After outlining his method in the opening chapter, Belbin goes on to provide an account of how groups made up of the brightest individuals can perform relatively poorly in team situations. Following this, Chapter 3 notes the tendency of group leaders to recruit in their own image, leading to unbalanced teams that may lack the key skills for success. As a direct result of this discussion, he proposes that all successful teams require a pragmatic, organized individual who focuses on getting the work done. This leads directly to his “implementer” team role.

Subsequent chapters address the need for creativity and leadership, and provide insights into the derivation of the plant, resource investigator, coordinator and shaper roles. These are followed by a chapter recounting the observations which led to the identification of the roles of monitor-evaluator, team-worker and completer-finisher.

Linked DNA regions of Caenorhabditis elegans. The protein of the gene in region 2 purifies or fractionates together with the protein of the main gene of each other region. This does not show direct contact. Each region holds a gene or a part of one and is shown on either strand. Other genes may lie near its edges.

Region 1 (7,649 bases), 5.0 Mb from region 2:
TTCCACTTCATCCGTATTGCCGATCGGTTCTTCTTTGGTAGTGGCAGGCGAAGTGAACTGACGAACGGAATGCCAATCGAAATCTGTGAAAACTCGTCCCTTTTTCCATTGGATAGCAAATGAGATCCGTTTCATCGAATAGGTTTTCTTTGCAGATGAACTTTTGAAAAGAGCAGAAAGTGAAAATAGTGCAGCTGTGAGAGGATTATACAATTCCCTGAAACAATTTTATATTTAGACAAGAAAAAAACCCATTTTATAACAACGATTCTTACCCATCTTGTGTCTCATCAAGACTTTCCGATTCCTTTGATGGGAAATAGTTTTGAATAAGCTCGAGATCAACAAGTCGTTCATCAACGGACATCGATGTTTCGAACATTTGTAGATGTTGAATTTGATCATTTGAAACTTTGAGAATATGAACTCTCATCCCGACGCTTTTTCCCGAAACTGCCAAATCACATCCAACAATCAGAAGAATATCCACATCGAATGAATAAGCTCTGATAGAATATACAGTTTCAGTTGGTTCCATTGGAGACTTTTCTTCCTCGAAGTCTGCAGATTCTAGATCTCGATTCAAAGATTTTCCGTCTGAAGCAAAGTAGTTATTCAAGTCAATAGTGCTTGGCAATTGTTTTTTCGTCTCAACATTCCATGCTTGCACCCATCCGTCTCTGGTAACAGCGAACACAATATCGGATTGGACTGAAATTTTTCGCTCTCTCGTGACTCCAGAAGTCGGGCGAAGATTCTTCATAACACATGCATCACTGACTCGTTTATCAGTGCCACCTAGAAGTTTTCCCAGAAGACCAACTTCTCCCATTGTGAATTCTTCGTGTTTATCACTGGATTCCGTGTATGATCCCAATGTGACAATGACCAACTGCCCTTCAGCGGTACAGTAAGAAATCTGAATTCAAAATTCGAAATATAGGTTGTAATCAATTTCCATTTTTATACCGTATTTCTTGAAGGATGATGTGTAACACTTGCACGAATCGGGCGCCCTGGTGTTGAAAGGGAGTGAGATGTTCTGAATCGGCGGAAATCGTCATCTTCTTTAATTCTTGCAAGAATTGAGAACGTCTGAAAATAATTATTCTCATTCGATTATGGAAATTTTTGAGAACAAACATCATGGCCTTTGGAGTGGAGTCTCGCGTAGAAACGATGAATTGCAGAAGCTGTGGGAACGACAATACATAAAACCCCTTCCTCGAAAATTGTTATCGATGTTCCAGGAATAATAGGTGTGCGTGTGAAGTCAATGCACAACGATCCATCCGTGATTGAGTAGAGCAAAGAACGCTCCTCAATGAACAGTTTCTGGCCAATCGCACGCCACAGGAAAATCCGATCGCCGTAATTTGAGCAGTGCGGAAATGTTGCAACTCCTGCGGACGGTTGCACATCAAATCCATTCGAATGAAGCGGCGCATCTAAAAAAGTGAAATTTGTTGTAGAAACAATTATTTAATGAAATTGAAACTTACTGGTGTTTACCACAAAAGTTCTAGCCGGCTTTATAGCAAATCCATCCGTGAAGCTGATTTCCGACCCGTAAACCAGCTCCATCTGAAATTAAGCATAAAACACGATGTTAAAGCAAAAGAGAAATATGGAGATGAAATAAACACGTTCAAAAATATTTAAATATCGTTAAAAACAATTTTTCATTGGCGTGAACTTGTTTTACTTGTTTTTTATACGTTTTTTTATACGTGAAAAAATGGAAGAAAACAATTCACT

One early application of the team-role archetypes was in analyzing team performance in the Henley management games. By varying the composition of the groups undertaking the exercise, it became possible to predict the relative performance of each team and isolate the underlying factors. These experiments inform the next two chapters of the book, which deal with the characteristics of unsuccessful and winning teams respectively. Subsequent chapters discuss issues of team size, the additional personal qualities required by good team members and the design of an “ideal” team. Finally, the discussion of the historical material ends, somewhat incongruously, with a reflection on how team-role theory may be used to improve the performance of government.